‘IMPOSSIBLE’ to evacuate Afghan allies by end of August: EU foreign policy chief says Americans create problems
Nearly a week after the fall of Kabul to Taliban forces, the US and other Western countries are still evacuating their citizens from Hamid Karzai International Airport, which remains the only lifeline between Kabul and the West. After thousands of desperate Afghans stormed the runway and attempted to get aboard American transport planes by any means necessary – some dying in the process – the airport is now ringed by US troops, with Taliban fighters outside also beefing up security.Also on rt.com Officials in talks to evacuate female football stars from Afghanistan following fears over safety, global players' union confirms
That security has hampered EU efforts to evacuate European citizens, Josep Borrell, the EU’s high representative for foreign affairs, told AFP on Saturday.
“The problem is access to the airport,” Borrell explained. “The Americans' control and security measures are very strong. We complained. We asked them to show more flexibility. We are unable to get our employees through.”
Individual European nations have been repatriating their citizens for the last week, with some ferried out by helicopter and others ordered to make their own way to the airport. Further complicating the matter are efforts by the US and EU states to evacuate Afghan staff and their families who collaborated with the invading militaries and therefore are now at risk of Taliban reprisal.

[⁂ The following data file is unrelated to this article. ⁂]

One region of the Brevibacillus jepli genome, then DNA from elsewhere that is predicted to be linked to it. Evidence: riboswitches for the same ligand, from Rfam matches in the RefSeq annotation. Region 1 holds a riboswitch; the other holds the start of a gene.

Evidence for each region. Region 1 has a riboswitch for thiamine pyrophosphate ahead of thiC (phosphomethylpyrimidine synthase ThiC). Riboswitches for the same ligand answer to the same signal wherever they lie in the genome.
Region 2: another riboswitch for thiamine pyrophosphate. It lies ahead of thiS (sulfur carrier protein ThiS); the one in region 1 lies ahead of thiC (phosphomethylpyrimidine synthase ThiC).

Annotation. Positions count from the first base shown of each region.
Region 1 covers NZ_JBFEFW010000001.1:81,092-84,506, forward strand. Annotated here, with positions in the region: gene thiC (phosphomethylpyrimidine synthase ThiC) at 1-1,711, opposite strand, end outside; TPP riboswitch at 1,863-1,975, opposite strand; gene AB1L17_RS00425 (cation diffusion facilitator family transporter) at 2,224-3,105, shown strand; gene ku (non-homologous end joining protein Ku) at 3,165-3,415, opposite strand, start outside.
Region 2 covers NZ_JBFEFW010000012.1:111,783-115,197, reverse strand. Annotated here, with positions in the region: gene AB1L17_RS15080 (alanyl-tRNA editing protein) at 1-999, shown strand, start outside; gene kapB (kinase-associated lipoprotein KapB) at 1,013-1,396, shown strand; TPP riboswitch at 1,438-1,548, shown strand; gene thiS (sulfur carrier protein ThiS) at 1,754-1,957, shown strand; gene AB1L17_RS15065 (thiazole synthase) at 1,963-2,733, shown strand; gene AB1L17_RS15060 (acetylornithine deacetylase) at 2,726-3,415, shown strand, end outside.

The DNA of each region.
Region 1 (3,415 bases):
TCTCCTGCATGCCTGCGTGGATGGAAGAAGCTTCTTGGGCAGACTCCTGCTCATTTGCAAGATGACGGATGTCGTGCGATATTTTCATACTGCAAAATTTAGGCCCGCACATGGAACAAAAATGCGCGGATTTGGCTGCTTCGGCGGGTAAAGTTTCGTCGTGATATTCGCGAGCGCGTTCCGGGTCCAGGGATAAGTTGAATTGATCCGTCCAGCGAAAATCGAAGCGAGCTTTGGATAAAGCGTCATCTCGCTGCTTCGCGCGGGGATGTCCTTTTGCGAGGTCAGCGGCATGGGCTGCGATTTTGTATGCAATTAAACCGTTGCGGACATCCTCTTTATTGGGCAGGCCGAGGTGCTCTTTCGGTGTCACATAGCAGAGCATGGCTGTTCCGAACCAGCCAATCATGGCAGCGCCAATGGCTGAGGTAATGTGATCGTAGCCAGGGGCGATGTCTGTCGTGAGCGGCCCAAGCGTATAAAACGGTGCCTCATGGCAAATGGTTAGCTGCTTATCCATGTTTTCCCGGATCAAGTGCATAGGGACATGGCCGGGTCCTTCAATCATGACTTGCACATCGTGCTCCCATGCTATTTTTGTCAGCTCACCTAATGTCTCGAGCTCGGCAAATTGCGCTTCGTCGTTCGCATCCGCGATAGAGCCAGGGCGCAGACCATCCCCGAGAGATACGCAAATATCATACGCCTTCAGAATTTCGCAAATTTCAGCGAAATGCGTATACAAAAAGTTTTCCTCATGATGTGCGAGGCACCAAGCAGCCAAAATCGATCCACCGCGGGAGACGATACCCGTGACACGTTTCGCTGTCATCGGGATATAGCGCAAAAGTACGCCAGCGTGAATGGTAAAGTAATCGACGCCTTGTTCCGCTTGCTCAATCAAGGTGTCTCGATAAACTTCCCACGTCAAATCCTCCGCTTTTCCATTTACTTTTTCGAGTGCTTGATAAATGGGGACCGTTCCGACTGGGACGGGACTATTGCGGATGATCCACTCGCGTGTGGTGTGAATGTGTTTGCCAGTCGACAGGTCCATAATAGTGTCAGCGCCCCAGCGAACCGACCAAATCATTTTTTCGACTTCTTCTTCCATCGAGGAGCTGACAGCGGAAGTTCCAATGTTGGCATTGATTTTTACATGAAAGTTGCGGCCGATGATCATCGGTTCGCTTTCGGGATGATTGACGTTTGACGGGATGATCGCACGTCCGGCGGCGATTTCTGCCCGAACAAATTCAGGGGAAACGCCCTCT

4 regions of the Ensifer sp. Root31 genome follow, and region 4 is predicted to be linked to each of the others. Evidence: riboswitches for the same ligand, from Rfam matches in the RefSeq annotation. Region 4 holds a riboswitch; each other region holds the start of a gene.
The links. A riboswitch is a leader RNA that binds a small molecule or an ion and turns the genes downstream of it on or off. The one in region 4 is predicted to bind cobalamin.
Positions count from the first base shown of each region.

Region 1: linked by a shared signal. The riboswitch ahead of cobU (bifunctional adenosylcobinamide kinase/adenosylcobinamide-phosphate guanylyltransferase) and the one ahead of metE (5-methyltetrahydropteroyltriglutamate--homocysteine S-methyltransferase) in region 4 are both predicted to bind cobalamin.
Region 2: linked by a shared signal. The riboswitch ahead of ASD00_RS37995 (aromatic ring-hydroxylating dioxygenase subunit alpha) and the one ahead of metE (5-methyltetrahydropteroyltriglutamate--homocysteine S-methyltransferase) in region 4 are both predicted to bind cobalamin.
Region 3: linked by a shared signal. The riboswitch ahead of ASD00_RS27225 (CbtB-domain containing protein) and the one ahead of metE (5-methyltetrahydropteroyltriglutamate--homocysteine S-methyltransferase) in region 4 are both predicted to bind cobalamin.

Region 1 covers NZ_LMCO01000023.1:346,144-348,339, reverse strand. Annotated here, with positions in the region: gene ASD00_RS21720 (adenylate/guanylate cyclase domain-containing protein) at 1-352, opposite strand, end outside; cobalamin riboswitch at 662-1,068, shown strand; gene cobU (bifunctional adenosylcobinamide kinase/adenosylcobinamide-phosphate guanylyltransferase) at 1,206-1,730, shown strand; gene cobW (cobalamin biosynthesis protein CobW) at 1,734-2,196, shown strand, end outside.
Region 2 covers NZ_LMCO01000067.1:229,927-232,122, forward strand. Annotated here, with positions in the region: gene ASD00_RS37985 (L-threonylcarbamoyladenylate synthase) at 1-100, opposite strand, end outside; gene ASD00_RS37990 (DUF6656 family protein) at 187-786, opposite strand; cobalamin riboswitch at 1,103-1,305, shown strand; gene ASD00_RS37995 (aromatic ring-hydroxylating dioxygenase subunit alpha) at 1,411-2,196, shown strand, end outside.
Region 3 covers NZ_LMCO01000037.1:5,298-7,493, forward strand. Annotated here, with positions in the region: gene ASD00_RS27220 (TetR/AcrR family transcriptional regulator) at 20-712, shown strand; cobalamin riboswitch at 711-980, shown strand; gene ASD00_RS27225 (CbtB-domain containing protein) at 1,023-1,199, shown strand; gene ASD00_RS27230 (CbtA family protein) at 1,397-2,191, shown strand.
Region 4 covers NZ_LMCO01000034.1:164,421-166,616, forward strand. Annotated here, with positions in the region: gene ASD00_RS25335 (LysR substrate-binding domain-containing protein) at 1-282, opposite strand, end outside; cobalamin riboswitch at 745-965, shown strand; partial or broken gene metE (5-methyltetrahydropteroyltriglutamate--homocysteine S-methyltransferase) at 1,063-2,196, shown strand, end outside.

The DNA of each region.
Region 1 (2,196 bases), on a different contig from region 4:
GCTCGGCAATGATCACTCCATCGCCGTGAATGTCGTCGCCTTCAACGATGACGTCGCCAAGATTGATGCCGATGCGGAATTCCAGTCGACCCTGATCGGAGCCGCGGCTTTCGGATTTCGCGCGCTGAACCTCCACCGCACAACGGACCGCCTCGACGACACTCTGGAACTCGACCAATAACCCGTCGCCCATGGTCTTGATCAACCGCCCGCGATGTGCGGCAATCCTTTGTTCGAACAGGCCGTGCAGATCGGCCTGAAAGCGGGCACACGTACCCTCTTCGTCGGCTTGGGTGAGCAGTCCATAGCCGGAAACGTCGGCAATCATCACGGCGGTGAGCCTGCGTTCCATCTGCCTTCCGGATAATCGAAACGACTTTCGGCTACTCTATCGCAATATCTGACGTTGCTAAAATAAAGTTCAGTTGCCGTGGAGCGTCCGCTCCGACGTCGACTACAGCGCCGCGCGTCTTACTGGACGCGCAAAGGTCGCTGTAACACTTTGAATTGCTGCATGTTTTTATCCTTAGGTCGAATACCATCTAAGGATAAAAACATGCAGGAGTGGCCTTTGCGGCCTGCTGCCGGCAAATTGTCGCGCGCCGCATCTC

Speaking to AFP, Borrell said that it would be “mathematically impossible” to pull these tens of thousands of Afghan workers out of Kabul by the end of August, when the last US troops are slated to leave Afghanistan.Also on rt.com EU foreign policy chief: Taliban ‘WON THE WAR,’ we’ll have to talk to them – and acknowledge mistakes
Whatever happens by the end of the month, Borrell has accepted a future of diplomatic relations with a Taliban-led Afghanistan. “The Taliban have won the war so we will have to talk to them,” he said on Monday, noting that discussions would be necessary to “prevent a humanitarian and a potential migratory disaster.”
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